@mynetworks = qw( 127.0.0.0/8 [::1] [FE80::]/10 [FEC0::]/10
!192.168.1.1 192.168.1.0/24 );

And you would configure the ‘MYNETS’ policy bank as desired:
Also added to /etc/amavis/conf.d/50-user
$policy_bank{'MYNETS'} = { # clients in @mynetworks
bypass_spam_checks_maps => [1], # don't spam-check internal mail
bypass_banned_checks_maps => [1], # don't banned-check internal mail
bypass_header_checks_maps => [1], # don't header-check internal mail
};

When using the “MYNETS’ policy bank, you must use *_send_xforward_command in master.cf which enables forwarding of the client’s IP address to amavisd-new.:
smtp-amavis unix - - n - 2 smtp
-o smtp_data_done_timeout=1200
-o smtp_send_xforward_command=yes
-o disable_dns_lookups=yes
-o max_use=20

(or)
lmtp-amavis unix - - n - 2 lmtp
-o lmtp_data_done_timeout=1200
-o lmtp_send_xforward_command=yes
-o disable_dns_lookups=yes
-o max_use=20

31 Mar 16 Fixing Spamassassin in Debian Jessie(8)

Introduction:
For a long time under Debian Wheezy Spamassassin was running quite well until I upgraded the system to Jessie. That is when Spamassassin(spamd) started to crash every now and then without giving much reasons why.

Cause of error message:
Looking in the system logs(/var/log/syslog) I found the following error:
spamd[7490]: util: refusing to untaint suspicious path: "/${SAHOME}"
I’m not sure if this is the cause of the crashes but it certainly doesn’t help. So I figured I should first try to solve this error first. According to this site since the Spamassassin is now started via ‘systemd’ the variables set in the init config file (/etc/default/spamassassin) are not expanded and they are passed on ‘as-is’ on the command line for starting spamd process. eg.
SAHOME="/var/lib/spamassassin/"
OPTIONS="--create-prefs --max-children 5 --username spamd --helper-home-dir ${SAHOME}"

Solution:
Since this file will not be overwritten during updates the suggestion was to write the value of this variable directly in the OPTIONS line in (/etc/default/spamassassin) as follows:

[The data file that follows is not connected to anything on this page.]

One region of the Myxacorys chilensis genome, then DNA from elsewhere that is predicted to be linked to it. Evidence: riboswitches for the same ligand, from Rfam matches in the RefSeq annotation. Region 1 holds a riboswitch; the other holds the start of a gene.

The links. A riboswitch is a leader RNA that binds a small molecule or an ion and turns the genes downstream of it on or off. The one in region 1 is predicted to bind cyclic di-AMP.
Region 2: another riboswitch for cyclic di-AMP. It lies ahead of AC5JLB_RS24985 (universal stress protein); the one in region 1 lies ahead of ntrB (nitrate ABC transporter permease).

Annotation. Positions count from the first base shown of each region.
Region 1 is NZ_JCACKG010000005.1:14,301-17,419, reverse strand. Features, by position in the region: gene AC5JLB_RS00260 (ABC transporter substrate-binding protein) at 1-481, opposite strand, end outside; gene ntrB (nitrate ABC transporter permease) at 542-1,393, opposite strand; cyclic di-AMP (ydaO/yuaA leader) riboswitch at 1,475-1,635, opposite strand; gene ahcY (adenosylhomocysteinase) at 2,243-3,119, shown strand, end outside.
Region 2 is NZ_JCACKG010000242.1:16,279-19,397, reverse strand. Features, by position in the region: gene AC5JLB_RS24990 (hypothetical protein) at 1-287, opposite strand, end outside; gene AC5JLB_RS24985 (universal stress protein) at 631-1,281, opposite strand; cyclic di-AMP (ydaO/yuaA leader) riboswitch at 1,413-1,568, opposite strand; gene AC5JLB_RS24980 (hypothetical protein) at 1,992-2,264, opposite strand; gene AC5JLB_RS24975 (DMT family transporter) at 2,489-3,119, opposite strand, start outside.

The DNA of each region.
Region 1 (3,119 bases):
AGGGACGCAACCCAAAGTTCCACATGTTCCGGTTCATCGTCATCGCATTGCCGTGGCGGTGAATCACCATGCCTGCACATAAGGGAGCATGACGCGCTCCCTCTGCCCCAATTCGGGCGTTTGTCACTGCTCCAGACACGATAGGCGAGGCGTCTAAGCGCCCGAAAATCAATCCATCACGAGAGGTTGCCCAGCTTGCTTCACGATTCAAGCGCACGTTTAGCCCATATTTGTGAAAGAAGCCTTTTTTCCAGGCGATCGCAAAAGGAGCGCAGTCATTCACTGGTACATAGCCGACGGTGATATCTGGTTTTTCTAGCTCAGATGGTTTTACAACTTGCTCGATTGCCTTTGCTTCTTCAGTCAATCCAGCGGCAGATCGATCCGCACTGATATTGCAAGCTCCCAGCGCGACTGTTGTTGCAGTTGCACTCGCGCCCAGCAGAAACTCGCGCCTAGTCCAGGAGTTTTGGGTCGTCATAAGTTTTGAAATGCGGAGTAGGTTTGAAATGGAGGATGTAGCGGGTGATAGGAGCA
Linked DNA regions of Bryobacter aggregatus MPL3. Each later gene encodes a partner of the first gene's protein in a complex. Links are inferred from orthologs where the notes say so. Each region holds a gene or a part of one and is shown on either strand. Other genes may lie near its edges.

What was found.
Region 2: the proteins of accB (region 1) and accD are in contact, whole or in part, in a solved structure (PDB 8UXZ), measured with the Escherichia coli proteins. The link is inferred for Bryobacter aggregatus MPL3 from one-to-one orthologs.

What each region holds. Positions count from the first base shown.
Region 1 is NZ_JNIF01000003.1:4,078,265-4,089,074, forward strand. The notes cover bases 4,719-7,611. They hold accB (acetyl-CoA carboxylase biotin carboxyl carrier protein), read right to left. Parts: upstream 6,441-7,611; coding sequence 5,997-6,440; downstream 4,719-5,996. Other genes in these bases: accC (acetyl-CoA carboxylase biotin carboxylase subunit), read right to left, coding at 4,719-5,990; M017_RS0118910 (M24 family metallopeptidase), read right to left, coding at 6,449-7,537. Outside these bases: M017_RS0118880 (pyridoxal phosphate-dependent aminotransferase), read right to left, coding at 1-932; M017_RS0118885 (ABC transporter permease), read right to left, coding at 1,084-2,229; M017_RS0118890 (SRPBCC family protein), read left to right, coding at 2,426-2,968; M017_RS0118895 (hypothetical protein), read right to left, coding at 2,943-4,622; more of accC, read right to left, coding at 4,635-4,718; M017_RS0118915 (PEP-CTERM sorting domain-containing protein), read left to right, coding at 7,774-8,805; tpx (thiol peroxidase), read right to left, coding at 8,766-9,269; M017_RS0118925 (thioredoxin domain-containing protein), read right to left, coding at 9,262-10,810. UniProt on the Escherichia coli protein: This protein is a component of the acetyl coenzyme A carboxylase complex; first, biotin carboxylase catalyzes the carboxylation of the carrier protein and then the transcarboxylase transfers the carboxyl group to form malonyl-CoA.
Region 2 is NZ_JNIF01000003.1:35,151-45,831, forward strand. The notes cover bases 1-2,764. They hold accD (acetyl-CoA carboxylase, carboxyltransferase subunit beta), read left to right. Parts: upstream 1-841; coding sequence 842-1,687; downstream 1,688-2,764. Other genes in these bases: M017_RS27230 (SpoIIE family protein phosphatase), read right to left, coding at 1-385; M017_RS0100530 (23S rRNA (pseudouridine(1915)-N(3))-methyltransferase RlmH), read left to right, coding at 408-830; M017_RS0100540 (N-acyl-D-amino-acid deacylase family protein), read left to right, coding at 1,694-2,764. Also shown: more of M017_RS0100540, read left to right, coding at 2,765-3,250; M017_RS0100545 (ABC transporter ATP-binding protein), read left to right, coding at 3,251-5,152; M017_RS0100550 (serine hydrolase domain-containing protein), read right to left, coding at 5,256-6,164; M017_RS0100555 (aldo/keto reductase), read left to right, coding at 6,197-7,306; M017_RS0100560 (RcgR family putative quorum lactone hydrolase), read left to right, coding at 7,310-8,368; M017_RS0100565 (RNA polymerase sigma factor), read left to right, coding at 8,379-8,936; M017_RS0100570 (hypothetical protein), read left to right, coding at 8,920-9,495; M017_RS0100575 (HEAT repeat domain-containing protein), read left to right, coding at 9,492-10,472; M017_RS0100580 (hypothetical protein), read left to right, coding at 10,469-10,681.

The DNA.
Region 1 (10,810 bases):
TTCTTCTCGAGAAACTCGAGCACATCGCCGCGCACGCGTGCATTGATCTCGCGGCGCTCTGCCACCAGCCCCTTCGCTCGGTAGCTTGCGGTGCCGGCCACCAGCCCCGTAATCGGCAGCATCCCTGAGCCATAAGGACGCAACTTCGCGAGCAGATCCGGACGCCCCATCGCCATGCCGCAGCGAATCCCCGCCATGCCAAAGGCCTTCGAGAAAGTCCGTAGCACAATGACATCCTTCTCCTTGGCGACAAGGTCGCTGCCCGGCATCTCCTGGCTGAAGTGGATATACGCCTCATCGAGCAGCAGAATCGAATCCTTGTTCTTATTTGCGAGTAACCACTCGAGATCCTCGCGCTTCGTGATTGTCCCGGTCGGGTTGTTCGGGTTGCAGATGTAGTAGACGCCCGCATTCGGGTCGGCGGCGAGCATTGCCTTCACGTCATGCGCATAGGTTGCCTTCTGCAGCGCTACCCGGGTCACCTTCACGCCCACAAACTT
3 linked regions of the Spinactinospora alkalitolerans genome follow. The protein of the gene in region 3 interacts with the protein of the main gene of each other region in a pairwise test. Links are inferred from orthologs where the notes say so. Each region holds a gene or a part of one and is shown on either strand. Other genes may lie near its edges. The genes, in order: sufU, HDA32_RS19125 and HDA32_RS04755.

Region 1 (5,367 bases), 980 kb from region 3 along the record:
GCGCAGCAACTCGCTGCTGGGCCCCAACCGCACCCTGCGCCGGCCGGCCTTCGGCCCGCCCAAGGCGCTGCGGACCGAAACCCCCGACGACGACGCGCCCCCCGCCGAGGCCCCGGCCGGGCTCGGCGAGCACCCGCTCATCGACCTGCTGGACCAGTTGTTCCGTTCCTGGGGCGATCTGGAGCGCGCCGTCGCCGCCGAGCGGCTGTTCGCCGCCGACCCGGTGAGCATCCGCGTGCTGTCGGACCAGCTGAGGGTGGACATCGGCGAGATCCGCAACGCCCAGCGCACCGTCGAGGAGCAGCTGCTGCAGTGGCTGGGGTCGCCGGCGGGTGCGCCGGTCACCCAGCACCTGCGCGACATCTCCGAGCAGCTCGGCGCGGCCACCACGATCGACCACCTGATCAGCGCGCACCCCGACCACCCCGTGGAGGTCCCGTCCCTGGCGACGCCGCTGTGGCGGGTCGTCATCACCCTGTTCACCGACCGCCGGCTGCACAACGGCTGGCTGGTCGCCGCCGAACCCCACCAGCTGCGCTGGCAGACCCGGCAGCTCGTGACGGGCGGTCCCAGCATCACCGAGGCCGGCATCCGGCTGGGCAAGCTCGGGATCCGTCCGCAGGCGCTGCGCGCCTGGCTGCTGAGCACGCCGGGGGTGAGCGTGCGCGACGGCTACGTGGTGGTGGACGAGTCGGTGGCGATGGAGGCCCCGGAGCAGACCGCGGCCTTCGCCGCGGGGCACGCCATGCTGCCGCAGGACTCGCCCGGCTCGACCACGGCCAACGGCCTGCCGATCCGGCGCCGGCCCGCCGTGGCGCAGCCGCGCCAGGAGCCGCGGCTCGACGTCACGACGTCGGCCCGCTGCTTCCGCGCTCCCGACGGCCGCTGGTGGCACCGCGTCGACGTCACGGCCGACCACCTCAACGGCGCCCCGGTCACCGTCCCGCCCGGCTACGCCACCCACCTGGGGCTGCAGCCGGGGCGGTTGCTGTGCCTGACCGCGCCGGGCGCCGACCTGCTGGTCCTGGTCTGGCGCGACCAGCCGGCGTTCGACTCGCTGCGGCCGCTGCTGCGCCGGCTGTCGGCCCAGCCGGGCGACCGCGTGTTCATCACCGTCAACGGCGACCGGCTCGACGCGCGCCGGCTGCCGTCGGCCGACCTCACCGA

OPTIONS="--create-prefs --max-children 5 --username spamd --helper-home-dir /var/lib/spamassassin/"
Now at least this error doesn’t occur any more and time will tell if the crashes of spamd are still happening.

09 Mar 16 Testing SSL Connections with SSLyze, Nmap or OpenSSL

Introduction:
OpenSSL is a great tool to check SSL connections to servers. The difficulty here is when one want a full scan of all possible SSL Cyphers and protocols used by a server. That is where SSLyze comes in handy. This tool is a Python script which will scan the target host/port for SSL handshake and report what works/support and what not. Unfortunately this lovely tool is not included in the Ubuntu/Debian distributions, and this is where this post comes handy.

IMPORTANT: Besides executing all the tests below one thing very important (as noted in the This link) is to upgrade OpenSSL to the latest version as follows:
OpenSSL 1.0.2 users should upgrade to 1.0.2g
OpenSSL 1.0.1 users should upgrade to 1.0.1s

SSLyze

Installing the dependencies and tool
cd /root/bin
wget https://github.com/nabla-c0d3/sslyze/archive/0.13.4.tar.gz
tar fvxz 0.13.4.tar.gz
apt-get install python-pip python-dev
pip install nassl

Using SSLyze
python /root/bin/sslyze-0.13.4/sslyze_cli.py --regular www.itmatrix.eu:443

NMAP

Scanning the full server for weaknesses including weak SSL Versions using NMAP.
Note: This operation can take a long time to execute.
apt-get install nmap
nmap -sV -sC www.itmatrix.eu

OR better(for checking the HTTPS,SMTPS,IMAPS,POP3S)
nmap --script ssl-cert,ssl-enum-ciphers -p 443,465,993,995 www.itmatrix.eu

OpenSSL

Checking the SSL connection with OpenSSL
echo 'q' | openssl s_client -host www.itmatrix.eu -port 443
Note: In this above case since the SSLv2 support is normally disabled for OpenSSL in Debian/Ubuntu distributions, you will not be able to see if the server is supporting it. To overcome this and enable SSLv2 support(for your testing Linux) then follow the instructions in this site:
http://www.hackwhackandsmack.com/?p=46

NOTE:
For more information regarding protection against DROWN(SSLv2) or POODLE(SSLv3) attacks see:
https://drownattack.com
http://www.softwaresecured.com/2016/03/01/how-to-confirm-whether-you-are-vulnerable-to-the-drown-attack/
http://www.mogilowski.net/lang/de-de/2014/10/23/disabling-sslv3-for-poodle-on-debian/
https://www.owasp.org/index.php/Testing_for_Weak_SSL/TLS_Ciphers,_Insufficient_Transport_Layer_Protection_%28OTG-CRYPST-001%29
https://zmap.io/sslv3/